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Mark our ways, how noiseless
All, and sweetly voiceless,
Where our small seed dwells,
We thread the earth in silence,
In silence build our bowers, — And leaf by leaf in silence show, till we laugh a-top,
: GLENARA. – Campbell."
0, HEARD ye yon pibroch sound sad in the gale, Where a band cometh slowly with weeping and wail ? 'Tis the chief of Glenara laments for his dear; And her sire and her people are called to the bier.
Glenara came first, with the mourners and shroud; Her kinsmen they followed, but mourned not aloud; Their plaids all their bosoms were folded around; They marched all in silence, — they looked on the
In silence they reached, over mountain and moor,
" And tell me, I charge ye, ye clan of my spouse, Why fold ye your mantles, why cloud ye your brows?" So spake the rude chieftain ; i no answer is made, But each mantle, unfolding, a dagger displayed.
“ I dreamt of my lady, I dreamt of her shroud,” Cried a voice from the kinsmen, all wrathful and loud; " And empty that shroud and that coffin did seem; Glenara ! Glenara ! now read me my dream!”
O, pale grew the cheek of that chieftain, I ween, When the shroud was unclosed and no lady was seen; When a voice from the kinsmen spoke louder in
scorn, — 'T was the youth who had loved the fair Ellen of
"I dreamt of my lady, I dreamt of her grief,
In dust low the traitor has knelt to the ground,
TO THE GRASSHOPPER AND, CRICKET. — Hunt.
GREEN little vaulter in the sunny grass,
O sweet and tiny cousins, that belong,
LORD ULLEN'S DAUGHTER. — Campbell.
A CHIEFTAIN to the Highlands bound
Cries, “ Boatman, do not tarry,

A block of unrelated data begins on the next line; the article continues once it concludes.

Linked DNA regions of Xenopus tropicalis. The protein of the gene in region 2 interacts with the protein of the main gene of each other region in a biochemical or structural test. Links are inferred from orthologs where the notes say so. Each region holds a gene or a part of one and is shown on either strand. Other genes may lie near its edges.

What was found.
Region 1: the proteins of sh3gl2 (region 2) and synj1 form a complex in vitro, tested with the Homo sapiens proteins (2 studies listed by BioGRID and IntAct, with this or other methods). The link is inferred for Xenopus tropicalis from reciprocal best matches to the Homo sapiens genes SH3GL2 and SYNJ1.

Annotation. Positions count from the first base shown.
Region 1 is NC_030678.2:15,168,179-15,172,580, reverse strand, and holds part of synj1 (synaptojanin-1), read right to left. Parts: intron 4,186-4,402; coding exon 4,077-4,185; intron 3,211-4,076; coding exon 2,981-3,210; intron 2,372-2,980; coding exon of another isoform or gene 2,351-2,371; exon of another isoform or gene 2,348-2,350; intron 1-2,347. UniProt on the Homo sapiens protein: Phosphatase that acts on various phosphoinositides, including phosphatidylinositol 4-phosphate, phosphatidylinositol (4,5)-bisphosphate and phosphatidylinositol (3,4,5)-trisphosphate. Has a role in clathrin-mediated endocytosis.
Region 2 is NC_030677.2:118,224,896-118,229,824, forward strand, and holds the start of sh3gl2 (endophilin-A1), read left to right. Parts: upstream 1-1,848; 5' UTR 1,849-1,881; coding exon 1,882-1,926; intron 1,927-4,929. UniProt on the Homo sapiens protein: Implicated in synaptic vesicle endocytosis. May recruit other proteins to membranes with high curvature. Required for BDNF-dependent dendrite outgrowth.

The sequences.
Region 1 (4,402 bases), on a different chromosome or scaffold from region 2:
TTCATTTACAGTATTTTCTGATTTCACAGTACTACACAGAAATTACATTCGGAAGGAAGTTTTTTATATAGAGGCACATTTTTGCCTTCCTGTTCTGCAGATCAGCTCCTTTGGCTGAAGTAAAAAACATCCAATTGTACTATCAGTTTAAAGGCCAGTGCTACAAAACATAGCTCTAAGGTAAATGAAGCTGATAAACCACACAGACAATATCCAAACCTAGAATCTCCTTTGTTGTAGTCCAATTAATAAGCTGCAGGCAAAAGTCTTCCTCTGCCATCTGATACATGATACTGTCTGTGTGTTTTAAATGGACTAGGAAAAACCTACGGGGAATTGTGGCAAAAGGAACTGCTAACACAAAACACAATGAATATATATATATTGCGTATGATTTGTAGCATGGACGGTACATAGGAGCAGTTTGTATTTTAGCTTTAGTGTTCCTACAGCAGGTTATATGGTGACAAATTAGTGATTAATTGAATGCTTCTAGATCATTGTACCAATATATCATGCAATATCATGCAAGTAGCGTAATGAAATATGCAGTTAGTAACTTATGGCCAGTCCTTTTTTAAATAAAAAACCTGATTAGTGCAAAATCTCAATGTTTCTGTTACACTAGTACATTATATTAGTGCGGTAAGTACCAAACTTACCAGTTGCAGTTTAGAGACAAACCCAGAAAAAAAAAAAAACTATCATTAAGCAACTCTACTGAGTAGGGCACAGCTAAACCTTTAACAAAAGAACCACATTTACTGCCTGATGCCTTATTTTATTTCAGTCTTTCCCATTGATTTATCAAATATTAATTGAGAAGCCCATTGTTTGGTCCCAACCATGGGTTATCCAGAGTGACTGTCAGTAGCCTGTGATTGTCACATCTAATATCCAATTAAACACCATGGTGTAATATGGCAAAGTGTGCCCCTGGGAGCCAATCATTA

To row us o'er the ferry.”
“Now who be ye would cross Lochgyle,
This dark and stormy water?"
And this Lord Ullen's daughter.
“ And fast before her father's men,
Three days we've fled together;
My blood would stain the heather.
“His horsemen fast behind us ride,
Should they our steps discover,
Outspoke the hardy Highland wight,
“ I'll go, my chief, - I'm ready,It is not for your silver bright,
But for your winsome lady!
“ And, by my word, the bonny bird
In danger shall not tarry ;
I'll row you o'er the ferry.”
By this the storm grew loud apace,
The water-wraith was shrieking; And in the scowl of heaven each face
Grew dark as they were speaking.
But still, as wilder blew the wind,
And as the night grew drearer, Adown the glen rode armed men,
Their trampling sounded nearer.
“O, haste thee, haste," the lady cries,
“ Though tempests round us gather; I'll meet the raging of the skies ;
But not an angry father.”
The boat has left a stormy land,
A stormy sea before her, -
The tempest gathered o'er her!
And still they rowed, amidst the roar
Of waters fast prevailing;
His wrath was changed to wailing.
For, sore dismayed, through storm and shade,
His child he did discover ;
And one was round her lover.
TO THE FRINGED GENTIAN.
.“ Come back! come back!” he cried in grief,
“Across this stormy water; And I'll forgive your Highland chief,
My daughter! O my daughter!”
'T was vain; the loud waves lashed the shore,
Return or aid preventing;
And he was left lamenting.
TO THE FRINGED GENTIAN. - Bryant.
Thou blossom bright with autumn dew,
Thou comest not when violets lean
Thou waitest late, and com’st alone,
Then doth thy sweet and quiet eye